Examining Nabokov's _The Gift_ ...
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Examining Nabokov's The Gift
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Vladimir Nabokov's novel The Gift was the author's last work to be written in Russian. Nabokov wrote it while living in Berlin in the mid -to-late 1930 and much like his protagonist, Fyodor Godunov-Cherdyntsev, had a love affair with Russian literature. It is Russian literature that is ultimatelty what this novel is about. Moreover, Fyodor Godunov-Cherdyntsev's quest to find his place within the cannon of Russian literature is what is truly at the heart of this work. The novel makes several different forays into the various styles of the great nineteenth century Russian writers. While chapters three and four deal with Nikolai Gogol and Nikolai Chernyshevsky, it is chapter, the Pushkin chapter, that really stands out in Fyodor's in quest to find his place in Russian literature.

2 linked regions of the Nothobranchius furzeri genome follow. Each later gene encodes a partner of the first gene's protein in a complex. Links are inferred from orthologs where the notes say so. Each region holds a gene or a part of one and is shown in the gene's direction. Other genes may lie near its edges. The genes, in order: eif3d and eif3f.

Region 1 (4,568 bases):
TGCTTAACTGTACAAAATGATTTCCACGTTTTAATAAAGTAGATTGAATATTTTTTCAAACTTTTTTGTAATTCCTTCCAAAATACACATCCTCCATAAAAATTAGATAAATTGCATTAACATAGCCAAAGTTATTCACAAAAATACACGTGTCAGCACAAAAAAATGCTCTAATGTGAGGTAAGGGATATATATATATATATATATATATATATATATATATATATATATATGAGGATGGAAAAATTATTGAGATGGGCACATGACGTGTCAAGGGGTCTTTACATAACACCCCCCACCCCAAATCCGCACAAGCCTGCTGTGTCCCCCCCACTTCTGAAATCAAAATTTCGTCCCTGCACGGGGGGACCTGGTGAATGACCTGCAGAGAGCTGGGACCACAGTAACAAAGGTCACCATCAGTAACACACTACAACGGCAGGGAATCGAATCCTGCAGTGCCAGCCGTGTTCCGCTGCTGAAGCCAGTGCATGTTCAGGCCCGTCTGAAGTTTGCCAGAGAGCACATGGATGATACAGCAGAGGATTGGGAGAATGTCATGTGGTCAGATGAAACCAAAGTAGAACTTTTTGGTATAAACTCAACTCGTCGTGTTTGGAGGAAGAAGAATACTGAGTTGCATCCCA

Alexander Pushkin is commonly regarded as the father of Russian literature. Prince Dmitry Mirsky comments on this fact in his book A History of Russian Literature: From its Beginnings to 1900. "Men, like Turgenev on the one hand", notes Mirsky, "and Grigoriev and Dostoevsky on the other, laid the foundation of that uncompromising Pushkin cult which is now the inheritance of every educated Russian...Grigoriev and Dostoevsky were men of an entirely alien spirit, and their cult of Pushkin was precisely due to their awareness of the presence in him of supreme values that were inaccessible to them Their cult of Pushkin was the religion of a paradise lost." It is to this school that our hero Mr. Godunov-Cherdyntsev belongs to. For him, Pushkin represents two things. First as an author, Fyodor sees himself as fitting into the great genealogy of Russian literature. While Gogol and Chernyshevsky are clearly given their dues, it is Pushkin who takes center stage. As an "educated Russian" Fyodor had "inhaled Pushkin." As Pushkin is considered the patriarch of Russian literature, this makes Fyodor a direct a descendant of his.